Diabetes Drug Rejection Draws Criticism
The recent rejection of the popular diabetes medication Lucentis has draw harsh criticism from the manufacturer, as well as the charity known as Diabetes UK. Both contend that the rejection is based primarily on cost.
The National Institute of Health and Clinical Excellence (NICE) made their final draft guidance which recommends that the medication not be used. The decision has raised concerns about the reason behind it.
Lucentis, which is manufactured by the pharmaceutical company Novartis, is also known under the generic name of ranibizumab. It is generally prescribed to treat diabetic macular odema, or DMO, a serious eye condition in diabetic patients.
But the major drawback of the medication is its high cost. Many experts warn that this latest decision to stop it's use could have a very negative impact on many diabetics who suffer from this condition. Barbara Young, chief executive of Diabetes UK, is one who disagrees with the decision.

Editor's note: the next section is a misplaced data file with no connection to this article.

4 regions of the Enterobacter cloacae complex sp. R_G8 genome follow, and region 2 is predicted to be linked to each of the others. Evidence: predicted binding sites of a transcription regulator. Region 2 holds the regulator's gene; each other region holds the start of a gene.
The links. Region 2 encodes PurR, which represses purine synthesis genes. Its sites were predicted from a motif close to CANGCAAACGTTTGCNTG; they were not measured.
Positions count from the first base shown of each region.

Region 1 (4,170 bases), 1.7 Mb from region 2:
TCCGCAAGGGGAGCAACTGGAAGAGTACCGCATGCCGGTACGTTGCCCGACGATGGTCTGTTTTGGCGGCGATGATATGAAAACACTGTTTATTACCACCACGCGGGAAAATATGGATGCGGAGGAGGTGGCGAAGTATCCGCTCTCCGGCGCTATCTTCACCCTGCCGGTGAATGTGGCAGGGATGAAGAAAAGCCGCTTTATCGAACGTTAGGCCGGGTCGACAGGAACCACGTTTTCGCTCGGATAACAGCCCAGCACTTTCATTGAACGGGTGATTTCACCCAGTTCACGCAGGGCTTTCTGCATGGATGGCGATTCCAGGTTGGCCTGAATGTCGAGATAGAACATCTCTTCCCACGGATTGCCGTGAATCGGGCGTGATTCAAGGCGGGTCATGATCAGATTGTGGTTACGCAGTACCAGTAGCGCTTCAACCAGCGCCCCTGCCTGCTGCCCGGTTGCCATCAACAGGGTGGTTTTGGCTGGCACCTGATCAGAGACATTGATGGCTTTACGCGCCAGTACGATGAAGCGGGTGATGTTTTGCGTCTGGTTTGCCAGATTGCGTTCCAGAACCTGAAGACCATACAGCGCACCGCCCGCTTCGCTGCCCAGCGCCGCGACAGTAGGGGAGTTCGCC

“The cost of looking after people with sight loss far outweighs the cost of Lucentis treatment, let alone the human cost,” said Young. “We are very concerned local health services will use this decision as an excuse to stop treatment.”
But NICE says that it had other reason for making their decision. They had discovered that Novartis' model was not based on utilizing all of the available information. They found that the pharmaceutical giant did not consider all areas, such as the cost-effectiveness ratio for Lucentis monotherapy as it compared to the typical treatment options for patients with DMO.
The chief executive of NICE, Sir Andrew Dillon, explained the organization's decision. Dillon stated that the group was “acutely aware that visual impairments can have a substantial negative impact on quality of life and activities of daily living in people with DMO, especially since it can affect people's ability to manage their diabetes.”